Games journalism: What Not To Say pt. 3

Rules 11 through 14 are an editor special!

That’s a bit like a detective special, except instead of being a gun it’s where I interview Tim Edwards, editor of PC Gamer UK, and try and make use of his advice. Of all the magazines, sites and ezines I’ve worked for (around, uh, 21 in total), PCG is the only outlet which has combined consistent high standards in games journalism with a desire to experiment and push the envelope. The most interesting paid work I’ve ever done has all been for PCG.

And so:

11.  Do not think a single element of the template is somehow less important

Great body copy is useless if a page, digital or otherwise, doesn’t draw a reader in, and in print journalism you’re kidding yourself if you think the reader is going to read the title first, then the article proper, then any boxouts. Think about how you read magazines. Your eyes bounce around a page like a fly caught in a bottle. So, any element of a template can let you down, and there’s no benefit to any one part of what you hand in being better than anything else. Screenshots are particularly easy to phone in, especially if you’re taking shots of a bad or ugly game in the first place.

Tim says: “Basic rule – if you miss anything out entirely, you’re incompetent. If you start thinking about boxouts, screenshot captions or titles once you’ve written the article, you’re not very good. If you start planning them while you’re still working up your ideas, you’re good.”

12.  Don’t think coming within 10% of the wordcount is okay

Disobeying an editor sounds like a pretty bad idea, no? And yet in handing in something that’s under or, more likely, over the wordcount we’re bucking orders all the time. Remember, we’re given wordcounts for a reason, and when we fail to hit them somebody has to spend time cleaning up our mess.

Tim says: “In order of sin – highest to lowest. Under the wordcount by more than 20 words – ridiculous. Shoot yourself in the face immediately. Over the wordcount by more than 200. Man! Over the wordcount by more than 50 – okay, we’ve got to cut it, but you’ve probably written a shit intro anyway. Hitting the wordcount. YOU THE MAN.”

13.  Don’t take offense at edits or requests for changes

You ever noticed that the same beginner journalists who often ask for feedback on something they’ve written often clam up in agony the moment you tell them to change something? That’s because they’re not used to the hurtin’ that comes from being told their creative work isn’t good enough. Well, that’s something you have to get good at.

When an editor tells you to change something, there is no room for you to get offended. This is because you’re the one who fucked up. If you get offended, or worse, argue your case, you’re making the most difficult part of an editor’s job even harder. Remember, editors might not have time to write much now but they did write an awful lot to get where they are. Don’t think them unsympathetic.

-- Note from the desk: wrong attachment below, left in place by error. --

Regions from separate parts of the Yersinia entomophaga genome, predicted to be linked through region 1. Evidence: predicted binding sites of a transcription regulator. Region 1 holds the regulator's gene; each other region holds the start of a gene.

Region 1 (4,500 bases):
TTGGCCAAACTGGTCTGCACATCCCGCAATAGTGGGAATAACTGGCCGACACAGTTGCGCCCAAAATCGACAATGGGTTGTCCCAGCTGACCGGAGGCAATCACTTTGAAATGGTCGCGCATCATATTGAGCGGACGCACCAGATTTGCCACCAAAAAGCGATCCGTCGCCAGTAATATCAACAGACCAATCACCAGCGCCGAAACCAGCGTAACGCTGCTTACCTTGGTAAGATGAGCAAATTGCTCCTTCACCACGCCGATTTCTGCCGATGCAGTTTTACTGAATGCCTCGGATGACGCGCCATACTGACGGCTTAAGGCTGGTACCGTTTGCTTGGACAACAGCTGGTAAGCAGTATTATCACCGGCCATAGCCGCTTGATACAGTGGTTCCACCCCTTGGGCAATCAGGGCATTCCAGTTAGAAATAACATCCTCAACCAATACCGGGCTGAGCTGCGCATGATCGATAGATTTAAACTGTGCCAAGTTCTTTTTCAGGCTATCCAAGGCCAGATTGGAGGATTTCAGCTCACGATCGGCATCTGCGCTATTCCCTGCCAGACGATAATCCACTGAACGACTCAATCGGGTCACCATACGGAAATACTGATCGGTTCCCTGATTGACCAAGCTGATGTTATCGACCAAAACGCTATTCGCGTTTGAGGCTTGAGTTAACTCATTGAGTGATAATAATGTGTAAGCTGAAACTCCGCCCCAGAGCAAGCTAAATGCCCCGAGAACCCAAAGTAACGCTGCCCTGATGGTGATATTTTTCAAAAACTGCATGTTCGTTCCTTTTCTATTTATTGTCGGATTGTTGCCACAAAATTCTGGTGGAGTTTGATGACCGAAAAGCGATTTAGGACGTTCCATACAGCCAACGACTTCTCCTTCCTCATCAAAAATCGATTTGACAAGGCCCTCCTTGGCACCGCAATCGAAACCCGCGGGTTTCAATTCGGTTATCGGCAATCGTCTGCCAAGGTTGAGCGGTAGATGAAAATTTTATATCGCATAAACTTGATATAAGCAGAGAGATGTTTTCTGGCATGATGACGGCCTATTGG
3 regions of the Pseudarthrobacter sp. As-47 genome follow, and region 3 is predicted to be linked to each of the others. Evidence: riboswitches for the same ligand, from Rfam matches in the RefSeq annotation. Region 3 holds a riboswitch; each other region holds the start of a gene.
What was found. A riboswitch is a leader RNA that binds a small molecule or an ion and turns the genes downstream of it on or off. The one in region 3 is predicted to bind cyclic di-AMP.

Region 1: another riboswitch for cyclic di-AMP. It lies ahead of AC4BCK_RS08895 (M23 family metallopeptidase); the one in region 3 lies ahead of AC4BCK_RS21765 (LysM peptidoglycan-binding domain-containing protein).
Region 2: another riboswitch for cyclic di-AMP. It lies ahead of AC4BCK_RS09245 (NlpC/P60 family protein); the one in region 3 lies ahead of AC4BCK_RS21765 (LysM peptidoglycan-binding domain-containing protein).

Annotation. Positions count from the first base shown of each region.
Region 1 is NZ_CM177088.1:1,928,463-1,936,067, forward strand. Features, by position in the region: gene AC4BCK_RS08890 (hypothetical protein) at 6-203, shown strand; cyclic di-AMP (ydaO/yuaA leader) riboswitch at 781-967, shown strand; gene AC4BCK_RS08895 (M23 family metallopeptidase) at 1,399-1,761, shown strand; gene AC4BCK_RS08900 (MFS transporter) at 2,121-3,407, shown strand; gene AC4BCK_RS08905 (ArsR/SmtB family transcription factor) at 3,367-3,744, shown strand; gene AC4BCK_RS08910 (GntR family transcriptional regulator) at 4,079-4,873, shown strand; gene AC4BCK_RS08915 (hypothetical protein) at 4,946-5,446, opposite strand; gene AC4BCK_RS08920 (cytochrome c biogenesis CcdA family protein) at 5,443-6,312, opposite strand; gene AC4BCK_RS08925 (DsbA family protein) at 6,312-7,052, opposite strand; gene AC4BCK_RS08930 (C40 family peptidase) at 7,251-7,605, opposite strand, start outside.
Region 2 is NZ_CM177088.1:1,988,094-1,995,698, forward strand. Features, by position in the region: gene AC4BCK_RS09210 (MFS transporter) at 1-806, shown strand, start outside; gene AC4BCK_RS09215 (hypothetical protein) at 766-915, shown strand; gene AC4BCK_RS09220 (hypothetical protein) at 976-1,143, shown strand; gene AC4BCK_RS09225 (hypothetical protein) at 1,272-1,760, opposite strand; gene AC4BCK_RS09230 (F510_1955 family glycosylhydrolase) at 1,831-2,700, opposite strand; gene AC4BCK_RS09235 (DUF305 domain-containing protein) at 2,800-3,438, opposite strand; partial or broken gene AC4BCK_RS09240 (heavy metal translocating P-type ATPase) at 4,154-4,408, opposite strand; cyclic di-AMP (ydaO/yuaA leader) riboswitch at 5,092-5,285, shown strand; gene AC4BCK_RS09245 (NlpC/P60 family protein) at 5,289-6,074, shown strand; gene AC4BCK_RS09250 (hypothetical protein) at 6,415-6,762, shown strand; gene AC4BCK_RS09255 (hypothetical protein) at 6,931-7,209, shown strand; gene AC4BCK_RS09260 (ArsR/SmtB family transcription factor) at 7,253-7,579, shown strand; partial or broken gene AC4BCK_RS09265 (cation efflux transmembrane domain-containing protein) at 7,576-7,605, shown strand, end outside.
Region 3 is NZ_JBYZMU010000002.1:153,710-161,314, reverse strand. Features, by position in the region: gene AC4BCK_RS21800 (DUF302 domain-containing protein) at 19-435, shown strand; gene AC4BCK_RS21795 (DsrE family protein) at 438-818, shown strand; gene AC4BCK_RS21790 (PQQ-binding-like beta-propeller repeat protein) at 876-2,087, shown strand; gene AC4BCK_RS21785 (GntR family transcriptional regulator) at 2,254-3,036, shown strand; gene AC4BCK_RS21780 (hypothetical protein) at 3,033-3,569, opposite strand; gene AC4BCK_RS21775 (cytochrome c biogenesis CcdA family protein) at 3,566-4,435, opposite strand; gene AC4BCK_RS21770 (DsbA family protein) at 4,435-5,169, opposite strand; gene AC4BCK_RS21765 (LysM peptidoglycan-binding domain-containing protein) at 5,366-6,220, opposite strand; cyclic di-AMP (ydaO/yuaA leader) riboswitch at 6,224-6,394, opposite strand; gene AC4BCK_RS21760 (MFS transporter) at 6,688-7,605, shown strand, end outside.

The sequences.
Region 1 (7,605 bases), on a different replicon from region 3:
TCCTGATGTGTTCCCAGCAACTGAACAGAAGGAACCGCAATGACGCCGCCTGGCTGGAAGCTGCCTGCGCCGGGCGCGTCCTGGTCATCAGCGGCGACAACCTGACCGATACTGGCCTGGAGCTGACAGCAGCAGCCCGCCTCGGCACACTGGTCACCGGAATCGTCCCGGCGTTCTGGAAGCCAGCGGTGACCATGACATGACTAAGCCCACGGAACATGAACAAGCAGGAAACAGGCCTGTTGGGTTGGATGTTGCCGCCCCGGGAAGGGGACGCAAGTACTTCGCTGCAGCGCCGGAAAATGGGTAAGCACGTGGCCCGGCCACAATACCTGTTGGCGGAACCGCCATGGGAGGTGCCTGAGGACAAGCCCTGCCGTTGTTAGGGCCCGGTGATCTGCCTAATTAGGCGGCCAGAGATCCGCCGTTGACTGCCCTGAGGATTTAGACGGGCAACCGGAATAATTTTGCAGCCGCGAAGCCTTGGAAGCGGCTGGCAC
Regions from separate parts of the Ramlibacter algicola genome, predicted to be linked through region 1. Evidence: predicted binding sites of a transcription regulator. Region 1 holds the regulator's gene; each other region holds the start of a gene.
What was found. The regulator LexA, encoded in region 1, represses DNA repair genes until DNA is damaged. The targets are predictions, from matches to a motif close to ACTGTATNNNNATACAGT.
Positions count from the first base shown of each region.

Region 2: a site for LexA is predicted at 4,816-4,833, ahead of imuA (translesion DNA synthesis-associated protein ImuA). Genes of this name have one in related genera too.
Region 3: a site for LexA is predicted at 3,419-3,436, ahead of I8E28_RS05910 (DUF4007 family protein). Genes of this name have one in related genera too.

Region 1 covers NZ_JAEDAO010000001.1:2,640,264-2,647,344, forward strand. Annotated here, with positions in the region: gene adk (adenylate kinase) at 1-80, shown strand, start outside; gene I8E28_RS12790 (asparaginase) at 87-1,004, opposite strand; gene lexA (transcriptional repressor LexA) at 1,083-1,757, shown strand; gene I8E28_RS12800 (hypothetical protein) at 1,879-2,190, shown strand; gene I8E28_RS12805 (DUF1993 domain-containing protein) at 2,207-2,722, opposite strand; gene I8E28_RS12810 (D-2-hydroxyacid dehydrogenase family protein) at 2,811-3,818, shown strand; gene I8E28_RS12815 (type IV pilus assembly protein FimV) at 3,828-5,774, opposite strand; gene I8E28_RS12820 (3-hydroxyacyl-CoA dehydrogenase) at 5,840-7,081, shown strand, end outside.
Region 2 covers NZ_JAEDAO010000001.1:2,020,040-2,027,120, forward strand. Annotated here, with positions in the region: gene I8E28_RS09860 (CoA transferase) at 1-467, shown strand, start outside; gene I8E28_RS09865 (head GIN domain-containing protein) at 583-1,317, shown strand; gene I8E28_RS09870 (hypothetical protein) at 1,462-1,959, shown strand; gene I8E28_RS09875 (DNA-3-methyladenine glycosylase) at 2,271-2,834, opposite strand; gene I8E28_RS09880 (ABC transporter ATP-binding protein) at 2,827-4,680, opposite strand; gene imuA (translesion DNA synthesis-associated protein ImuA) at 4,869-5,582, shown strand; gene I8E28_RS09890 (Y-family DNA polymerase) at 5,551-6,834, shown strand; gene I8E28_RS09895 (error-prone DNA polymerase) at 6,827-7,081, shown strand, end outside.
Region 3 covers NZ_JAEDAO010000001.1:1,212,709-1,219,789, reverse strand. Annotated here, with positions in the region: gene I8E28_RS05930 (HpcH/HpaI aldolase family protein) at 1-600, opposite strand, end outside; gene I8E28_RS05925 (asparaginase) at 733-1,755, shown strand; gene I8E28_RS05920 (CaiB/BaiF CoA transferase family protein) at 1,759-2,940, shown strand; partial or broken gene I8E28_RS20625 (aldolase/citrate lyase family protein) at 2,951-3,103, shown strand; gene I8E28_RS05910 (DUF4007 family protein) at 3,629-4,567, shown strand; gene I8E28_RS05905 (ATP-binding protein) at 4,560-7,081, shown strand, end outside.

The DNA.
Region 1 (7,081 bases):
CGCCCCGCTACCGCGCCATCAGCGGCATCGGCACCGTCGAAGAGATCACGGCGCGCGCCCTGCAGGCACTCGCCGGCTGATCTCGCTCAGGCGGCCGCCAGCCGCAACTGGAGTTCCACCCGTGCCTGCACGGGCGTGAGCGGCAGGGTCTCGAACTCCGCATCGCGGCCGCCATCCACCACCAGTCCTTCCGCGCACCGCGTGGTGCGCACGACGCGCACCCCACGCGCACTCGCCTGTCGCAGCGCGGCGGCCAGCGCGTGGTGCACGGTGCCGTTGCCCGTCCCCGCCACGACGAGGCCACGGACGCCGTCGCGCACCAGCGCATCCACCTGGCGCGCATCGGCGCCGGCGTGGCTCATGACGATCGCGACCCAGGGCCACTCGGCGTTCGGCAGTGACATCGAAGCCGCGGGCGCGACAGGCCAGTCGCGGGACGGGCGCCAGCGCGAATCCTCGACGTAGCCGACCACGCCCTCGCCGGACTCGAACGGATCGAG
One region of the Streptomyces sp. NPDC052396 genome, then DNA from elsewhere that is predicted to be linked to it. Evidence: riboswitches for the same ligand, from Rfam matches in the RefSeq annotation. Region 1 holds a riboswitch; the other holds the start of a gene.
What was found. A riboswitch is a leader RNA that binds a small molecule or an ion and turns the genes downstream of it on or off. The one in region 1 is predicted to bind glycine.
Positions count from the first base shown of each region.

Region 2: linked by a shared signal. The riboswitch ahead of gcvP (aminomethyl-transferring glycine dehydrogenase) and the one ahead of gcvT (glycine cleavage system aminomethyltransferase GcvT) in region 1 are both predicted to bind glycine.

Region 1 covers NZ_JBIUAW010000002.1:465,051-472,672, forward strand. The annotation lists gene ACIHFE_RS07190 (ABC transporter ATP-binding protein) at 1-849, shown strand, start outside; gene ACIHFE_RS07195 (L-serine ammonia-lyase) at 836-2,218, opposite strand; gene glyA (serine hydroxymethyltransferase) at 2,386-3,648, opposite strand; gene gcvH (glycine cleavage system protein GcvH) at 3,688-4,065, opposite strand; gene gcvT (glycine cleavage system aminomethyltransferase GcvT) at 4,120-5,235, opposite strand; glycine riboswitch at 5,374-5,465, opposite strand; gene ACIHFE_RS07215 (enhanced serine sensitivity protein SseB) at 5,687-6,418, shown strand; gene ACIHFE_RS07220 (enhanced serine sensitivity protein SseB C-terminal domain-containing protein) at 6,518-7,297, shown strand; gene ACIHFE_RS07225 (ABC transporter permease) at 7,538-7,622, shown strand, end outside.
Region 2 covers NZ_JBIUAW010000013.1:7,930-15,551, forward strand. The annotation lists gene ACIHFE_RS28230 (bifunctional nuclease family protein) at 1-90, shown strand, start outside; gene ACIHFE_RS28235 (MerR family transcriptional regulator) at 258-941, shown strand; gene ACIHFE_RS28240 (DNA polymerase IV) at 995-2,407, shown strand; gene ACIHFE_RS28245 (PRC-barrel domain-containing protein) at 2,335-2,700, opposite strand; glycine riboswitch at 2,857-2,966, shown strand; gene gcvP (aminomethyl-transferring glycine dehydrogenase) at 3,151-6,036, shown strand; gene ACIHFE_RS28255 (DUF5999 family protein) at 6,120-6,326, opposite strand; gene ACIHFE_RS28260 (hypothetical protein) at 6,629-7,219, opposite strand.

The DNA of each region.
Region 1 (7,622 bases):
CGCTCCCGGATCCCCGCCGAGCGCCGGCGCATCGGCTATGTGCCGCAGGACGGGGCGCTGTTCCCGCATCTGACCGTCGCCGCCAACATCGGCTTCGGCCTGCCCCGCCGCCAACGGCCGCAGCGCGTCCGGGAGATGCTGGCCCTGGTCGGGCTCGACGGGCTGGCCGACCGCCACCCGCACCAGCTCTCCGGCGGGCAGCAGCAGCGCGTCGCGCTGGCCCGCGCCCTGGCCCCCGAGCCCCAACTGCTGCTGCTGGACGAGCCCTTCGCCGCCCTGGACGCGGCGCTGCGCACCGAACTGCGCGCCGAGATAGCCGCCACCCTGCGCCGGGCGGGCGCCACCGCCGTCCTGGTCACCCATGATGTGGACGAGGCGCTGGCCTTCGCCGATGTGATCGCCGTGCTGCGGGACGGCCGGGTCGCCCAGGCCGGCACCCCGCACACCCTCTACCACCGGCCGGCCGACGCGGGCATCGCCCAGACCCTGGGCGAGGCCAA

One more reason to take your editing like a man: if you’re busy being offended at changes to your piece then you’re missing out on the most genuine feedback on your writing will ever receive.

Tim says: “No-one likes to be edited, and every writer thinks that an editor is ruining their copy. But we’re not being dicks. We have an idea of how the mag should read and feel, and we’re asking you to essentially psychically understand that. It’s not easy.”

14.  Don’t go into this half-cocked

I’ll just let Tim outline this one:

“One thing I want to say, to those seriously thinking about getting a job writing about games: have a back-up plan in place now. I think there are probably more news-presenters working in the UK today, than there are games journalists. Probably more judges. The house of commons has more working MPs than the games industry has journalists. Our field is tiny, but because games are awesome, and nice articulate boys want to write about them, the competition for spots is ridiculous.”

15.  Don’t use “we” when you mean “I”

“We went to Epic to take a look!”  “We think Squenix could have done better”  “We’ll believe that when we see it!”

There’s two reasons to hate this. The first is that it makes no sense. Who is ‘we’? Is everyone on the magazine or website sat around your monitor, agreeing with you as you type and slapping you on the back? No. So what on Earth are you talking about?

The other reason to hate this is that it’s cowardly. By swapping your statement from the first person singular to the first person plural you no longer have to bravely venture opinions. Suddenly it’s what your whole team thinks. And because you’re in the clear it becomes easier to fall into the terrible habit of voicing insubstantial opinions without the arguments to back them up.

Obviously if you’re writing for a magazine where the tone demands it, fine. But if you’re creating a website or similar, don’t get into this habit.

COOL. Okay, that’s us nearly done. I’ve been saving some good ones for the final five. Then I’ll get on compiling this.




  1. Don’t write a review around how the game didn’t work :D

    • I’m going to have to respectfully disagree. If a game doesn’t work, I want the writer to tell me why. I’m not talking about Zero Punctuation style rants or anything, but a writer should take a game apart and articulate how it works or doesn’t work.

  2. Jill Jackson says:

    Number fifteen is one that I get particularly annoyed at. There’s a nice, standard phrase for it too: “weasel words”. When you claim that “people” say something when really, as far as you know, you’re the only one who’s saying it.

  3. This is all invaluable advice.
    I’d recently started writing a few reviews and I’m desperate for getting shouted at by a quality editor.

    Quinns, any rules about writing things which are not reviews?

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